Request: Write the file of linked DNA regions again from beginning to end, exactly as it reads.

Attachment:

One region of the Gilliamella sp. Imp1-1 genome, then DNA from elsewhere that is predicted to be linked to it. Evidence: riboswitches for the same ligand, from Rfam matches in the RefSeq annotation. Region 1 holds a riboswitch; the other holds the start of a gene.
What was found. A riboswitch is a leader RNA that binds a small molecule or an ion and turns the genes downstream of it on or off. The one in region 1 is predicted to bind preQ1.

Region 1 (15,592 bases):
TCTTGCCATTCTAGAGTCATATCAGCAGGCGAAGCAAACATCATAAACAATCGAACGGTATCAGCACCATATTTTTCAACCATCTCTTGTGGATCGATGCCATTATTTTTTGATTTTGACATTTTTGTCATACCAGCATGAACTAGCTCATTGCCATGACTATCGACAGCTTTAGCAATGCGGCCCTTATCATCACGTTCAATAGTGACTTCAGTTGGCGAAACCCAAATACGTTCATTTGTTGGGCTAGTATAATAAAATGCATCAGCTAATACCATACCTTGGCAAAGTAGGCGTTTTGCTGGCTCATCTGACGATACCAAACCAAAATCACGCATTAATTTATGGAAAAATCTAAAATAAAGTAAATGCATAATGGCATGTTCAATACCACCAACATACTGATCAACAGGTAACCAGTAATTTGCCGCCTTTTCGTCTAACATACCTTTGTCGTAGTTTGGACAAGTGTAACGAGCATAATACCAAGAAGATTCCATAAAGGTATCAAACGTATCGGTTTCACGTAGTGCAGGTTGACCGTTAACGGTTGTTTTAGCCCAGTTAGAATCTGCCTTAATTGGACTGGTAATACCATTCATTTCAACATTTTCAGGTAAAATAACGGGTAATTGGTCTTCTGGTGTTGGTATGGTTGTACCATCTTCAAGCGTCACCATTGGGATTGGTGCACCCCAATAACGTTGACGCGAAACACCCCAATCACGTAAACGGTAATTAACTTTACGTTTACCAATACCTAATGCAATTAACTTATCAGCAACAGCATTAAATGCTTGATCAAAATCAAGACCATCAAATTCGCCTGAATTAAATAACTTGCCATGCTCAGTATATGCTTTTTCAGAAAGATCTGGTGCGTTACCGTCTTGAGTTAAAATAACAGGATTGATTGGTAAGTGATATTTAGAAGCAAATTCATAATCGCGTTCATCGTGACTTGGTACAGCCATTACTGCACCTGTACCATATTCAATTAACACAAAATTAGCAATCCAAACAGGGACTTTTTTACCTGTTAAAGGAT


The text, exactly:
One region of the Gilliamella sp. Imp1-1 genome, then DNA from elsewhere that is predicted to be linked to it. Evidence: riboswitches for the same ligand, from Rfam matches in the RefSeq annotation. Region 1 holds a riboswitch; the other holds the start of a gene.
What was found. A riboswitch is a leader RNA that binds a small molecule or an ion and turns the genes downstream of it on or off. The one in region 1 is predicted to bind preQ1.

Region 1 (15,592 bases):
TCTTGCCATTCTAGAGTCATATCAGCAGGCGAAGCAAACATCATAAACAATCGAACGGTATCAGCACCATATTTTTCAACCATCTCTTGTGGATCGATGCCATTATTTTTTGATTTTGACATTTTTGTCATACCAGCATGAACTAGCTCATTGCCATGACTATCGACAGCTTTAGCAATGCGGCCCTTATCATCACGTTCAATAGTGACTTCAGTTGGCGAAACCCAAATACGTTCATTTGTTGGGCTAGTATAATAAAATGCATCAGCTAATACCATACCTTGGCAAAGTAGGCGTTTTGCTGGCTCATCTGACGATACCAAACCAAAATCACGCATTAATTTATGGAAAAATCTAAAATAAAGTAAATGCATAATGGCATGTTCAATACCACCAACATACTGATCAACAGGTAACCAGTAATTTGCCGCCTTTTCGTCTAACATACCTTTGTCGTAGTTTGGACAAGTGTAACGAGCATAATACCAAGAAGATTCCATAAAGGTATCAAACGTATCGGTTTCACGTAGTGCAGGTTGACCGTTAACGGTTGTTTTAGCCCAGTTAGAATCTGCCTTAATTGGACTGGTAATACCATTCATTTCAACATTTTCAGGTAAAATAACGGGTAATTGGTCTTCTGGTGTTGGTATGGTTGTACCATCTTCAAGCGTCACCATTGGGATTGGTGCACCCCAATAACGTTGACGCGAAACACCCCAATCACGTAAACGGTAATTAACTTTACGTTTACCAATACCTAATGCAATTAACTTATCAGCAACAGCATTAAATGCTTGATCAAAATCAAGACCATCAAATTCGCCTGAATTAAATAACTTGCCATGCTCAGTATATGCTTTTTCAGAAAGATCTGGTGCGTTACCGTCTTGAGTTAAAATAACAGGATTGATTGGTAAGTGATATTTAGAAGCAAATTCATAATCGCGTTCATCGTGACTTGGTACAGCCATTACTGCACCTGTACCATATTCAATTAACACAAAATTAGCAATCCAAACAGGGACTTTTTTACCTGTTAAAGGAT